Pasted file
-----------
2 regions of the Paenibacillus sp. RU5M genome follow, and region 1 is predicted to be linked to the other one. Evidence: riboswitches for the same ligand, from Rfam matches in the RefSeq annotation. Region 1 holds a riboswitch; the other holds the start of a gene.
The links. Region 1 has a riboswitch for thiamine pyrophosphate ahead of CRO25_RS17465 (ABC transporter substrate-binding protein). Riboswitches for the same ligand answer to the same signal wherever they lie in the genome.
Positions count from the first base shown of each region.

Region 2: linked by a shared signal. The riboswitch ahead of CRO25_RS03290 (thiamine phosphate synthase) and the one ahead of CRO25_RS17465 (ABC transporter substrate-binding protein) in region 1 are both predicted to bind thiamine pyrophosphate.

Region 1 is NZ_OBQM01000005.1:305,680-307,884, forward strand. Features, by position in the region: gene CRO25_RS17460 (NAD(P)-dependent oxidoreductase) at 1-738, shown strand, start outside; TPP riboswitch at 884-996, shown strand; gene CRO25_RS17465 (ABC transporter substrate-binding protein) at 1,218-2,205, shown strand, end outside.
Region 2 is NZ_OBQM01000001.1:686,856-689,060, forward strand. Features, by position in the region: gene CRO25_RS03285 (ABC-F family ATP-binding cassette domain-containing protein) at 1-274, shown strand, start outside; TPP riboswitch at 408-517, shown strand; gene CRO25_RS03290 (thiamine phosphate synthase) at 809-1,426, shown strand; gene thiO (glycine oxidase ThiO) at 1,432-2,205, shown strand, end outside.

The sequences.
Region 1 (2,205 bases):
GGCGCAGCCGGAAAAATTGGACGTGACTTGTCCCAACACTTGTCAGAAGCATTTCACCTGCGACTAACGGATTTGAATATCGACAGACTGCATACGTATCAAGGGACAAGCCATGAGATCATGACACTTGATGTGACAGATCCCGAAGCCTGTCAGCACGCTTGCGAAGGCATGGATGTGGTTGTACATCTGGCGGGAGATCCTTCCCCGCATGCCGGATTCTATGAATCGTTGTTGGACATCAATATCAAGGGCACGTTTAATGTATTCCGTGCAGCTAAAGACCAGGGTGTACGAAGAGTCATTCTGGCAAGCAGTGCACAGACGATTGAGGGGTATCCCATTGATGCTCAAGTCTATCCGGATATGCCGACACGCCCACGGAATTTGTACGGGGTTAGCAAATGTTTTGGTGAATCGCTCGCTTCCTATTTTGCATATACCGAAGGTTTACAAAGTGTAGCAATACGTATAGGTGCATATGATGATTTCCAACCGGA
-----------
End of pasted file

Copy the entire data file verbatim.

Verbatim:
2 regions of the Paenibacillus sp. RU5M genome follow, and region 1 is predicted to be linked to the other one. Evidence: riboswitches for the same ligand, from Rfam matches in the RefSeq annotation. Region 1 holds a riboswitch; the other holds the start of a gene.
The links. Region 1 has a riboswitch for thiamine pyrophosphate ahead of CRO25_RS17465 (ABC transporter substrate-binding protein). Riboswitches for the same ligand answer to the same signal wherever they lie in the genome.
Positions count from the first base shown of each region.

Region 2: linked by a shared signal. The riboswitch ahead of CRO25_RS03290 (thiamine phosphate synthase) and the one ahead of CRO25_RS17465 (ABC transporter substrate-binding protein) in region 1 are both predicted to bind thiamine pyrophosphate.

Region 1 is NZ_OBQM01000005.1:305,680-307,884, forward strand. Features, by position in the region: gene CRO25_RS17460 (NAD(P)-dependent oxidoreductase) at 1-738, shown strand, start outside; TPP riboswitch at 884-996, shown strand; gene CRO25_RS17465 (ABC transporter substrate-binding protein) at 1,218-2,205, shown strand, end outside.
Region 2 is NZ_OBQM01000001.1:686,856-689,060, forward strand. Features, by position in the region: gene CRO25_RS03285 (ABC-F family ATP-binding cassette domain-containing protein) at 1-274, shown strand, start outside; TPP riboswitch at 408-517, shown strand; gene CRO25_RS03290 (thiamine phosphate synthase) at 809-1,426, shown strand; gene thiO (glycine oxidase ThiO) at 1,432-2,205, shown strand, end outside.

The sequences.
Region 1 (2,205 bases):
GGCGCAGCCGGAAAAATTGGACGTGACTTGTCCCAACACTTGTCAGAAGCATTTCACCTGCGACTAACGGATTTGAATATCGACAGACTGCATACGTATCAAGGGACAAGCCATGAGATCATGACACTTGATGTGACAGATCCCGAAGCCTGTCAGCACGCTTGCGAAGGCATGGATGTGGTTGTACATCTGGCGGGAGATCCTTCCCCGCATGCCGGATTCTATGAATCGTTGTTGGACATCAATATCAAGGGCACGTTTAATGTATTCCGTGCAGCTAAAGACCAGGGTGTACGAAGAGTCATTCTGGCAAGCAGTGCACAGACGATTGAGGGGTATCCCATTGATGCTCAAGTCTATCCGGATATGCCGACACGCCCACGGAATTTGTACGGGGTTAGCAAATGTTTTGGTGAATCGCTCGCTTCCTATTTTGCATATACCGAAGGTTTACAAAGTGTAGCAATACGTATAGGTGCATATGATGATTTCCAACCGGA